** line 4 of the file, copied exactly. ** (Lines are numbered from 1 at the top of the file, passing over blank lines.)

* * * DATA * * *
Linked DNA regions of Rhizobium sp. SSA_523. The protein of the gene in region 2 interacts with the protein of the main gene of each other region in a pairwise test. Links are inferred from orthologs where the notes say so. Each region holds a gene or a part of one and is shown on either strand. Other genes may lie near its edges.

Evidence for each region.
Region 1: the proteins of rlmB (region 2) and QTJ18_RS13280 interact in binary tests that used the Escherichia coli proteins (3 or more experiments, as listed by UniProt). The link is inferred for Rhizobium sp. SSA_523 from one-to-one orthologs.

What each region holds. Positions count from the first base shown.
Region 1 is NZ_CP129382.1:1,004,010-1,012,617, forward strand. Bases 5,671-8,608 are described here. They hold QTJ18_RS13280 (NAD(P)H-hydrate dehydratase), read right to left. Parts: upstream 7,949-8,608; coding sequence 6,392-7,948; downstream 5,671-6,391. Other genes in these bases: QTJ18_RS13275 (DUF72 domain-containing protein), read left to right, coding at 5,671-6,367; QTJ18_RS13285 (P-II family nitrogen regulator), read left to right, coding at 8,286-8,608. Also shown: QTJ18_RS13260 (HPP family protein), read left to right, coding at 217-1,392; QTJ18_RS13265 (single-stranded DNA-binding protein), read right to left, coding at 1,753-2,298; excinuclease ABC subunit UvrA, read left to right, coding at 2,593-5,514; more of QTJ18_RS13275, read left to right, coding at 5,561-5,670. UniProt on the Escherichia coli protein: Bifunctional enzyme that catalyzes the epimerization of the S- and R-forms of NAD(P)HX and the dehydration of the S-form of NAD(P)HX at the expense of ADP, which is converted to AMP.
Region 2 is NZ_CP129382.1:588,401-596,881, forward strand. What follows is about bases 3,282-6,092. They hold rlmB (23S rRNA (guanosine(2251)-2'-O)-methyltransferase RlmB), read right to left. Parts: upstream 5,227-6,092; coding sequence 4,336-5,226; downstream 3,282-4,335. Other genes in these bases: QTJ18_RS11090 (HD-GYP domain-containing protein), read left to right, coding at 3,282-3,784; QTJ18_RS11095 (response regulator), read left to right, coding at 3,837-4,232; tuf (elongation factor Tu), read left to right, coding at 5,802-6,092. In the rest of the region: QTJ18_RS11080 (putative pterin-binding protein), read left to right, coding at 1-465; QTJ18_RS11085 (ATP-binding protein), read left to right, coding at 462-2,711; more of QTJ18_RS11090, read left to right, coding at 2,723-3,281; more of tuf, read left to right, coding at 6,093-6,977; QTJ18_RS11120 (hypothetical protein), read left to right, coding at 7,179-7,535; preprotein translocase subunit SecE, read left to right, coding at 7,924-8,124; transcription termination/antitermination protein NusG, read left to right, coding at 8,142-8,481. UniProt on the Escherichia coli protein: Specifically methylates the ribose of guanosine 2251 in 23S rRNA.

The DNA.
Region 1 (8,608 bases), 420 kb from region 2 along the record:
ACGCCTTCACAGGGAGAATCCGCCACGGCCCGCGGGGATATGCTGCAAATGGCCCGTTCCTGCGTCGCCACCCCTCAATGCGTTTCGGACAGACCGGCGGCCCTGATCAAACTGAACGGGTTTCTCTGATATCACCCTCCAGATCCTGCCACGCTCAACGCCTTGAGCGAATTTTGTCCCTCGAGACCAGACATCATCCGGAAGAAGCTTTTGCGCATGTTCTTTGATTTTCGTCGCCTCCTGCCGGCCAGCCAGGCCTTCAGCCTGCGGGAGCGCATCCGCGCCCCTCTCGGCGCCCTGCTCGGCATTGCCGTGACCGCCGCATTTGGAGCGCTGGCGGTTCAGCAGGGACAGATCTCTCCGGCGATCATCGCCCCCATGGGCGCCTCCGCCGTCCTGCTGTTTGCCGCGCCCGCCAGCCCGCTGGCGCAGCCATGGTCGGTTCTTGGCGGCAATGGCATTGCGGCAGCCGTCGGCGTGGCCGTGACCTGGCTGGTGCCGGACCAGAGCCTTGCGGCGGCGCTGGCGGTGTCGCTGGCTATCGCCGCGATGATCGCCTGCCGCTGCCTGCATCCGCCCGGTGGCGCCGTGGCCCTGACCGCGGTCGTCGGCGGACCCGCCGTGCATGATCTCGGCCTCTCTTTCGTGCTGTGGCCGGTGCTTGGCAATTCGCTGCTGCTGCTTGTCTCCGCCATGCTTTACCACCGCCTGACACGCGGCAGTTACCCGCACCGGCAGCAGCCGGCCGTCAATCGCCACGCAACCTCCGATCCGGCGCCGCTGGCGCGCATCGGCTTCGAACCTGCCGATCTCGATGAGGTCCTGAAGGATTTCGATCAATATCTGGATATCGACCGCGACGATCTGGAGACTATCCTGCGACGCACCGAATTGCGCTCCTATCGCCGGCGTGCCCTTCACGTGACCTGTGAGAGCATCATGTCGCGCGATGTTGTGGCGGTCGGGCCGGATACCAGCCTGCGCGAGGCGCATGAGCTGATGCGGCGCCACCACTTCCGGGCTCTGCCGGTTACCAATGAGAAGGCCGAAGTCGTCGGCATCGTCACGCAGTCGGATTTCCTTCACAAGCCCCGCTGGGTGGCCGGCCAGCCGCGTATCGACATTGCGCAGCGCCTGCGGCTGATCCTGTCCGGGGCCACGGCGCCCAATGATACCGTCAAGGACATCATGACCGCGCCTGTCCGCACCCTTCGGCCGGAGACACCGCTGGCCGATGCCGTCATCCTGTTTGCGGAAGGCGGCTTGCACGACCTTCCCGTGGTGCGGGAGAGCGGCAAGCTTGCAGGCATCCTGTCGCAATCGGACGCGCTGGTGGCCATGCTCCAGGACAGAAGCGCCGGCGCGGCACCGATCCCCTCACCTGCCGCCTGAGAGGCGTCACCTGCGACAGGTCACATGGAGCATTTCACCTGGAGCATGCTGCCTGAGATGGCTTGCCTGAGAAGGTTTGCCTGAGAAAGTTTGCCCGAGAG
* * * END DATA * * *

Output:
What each region holds. Positions count from the first base shown.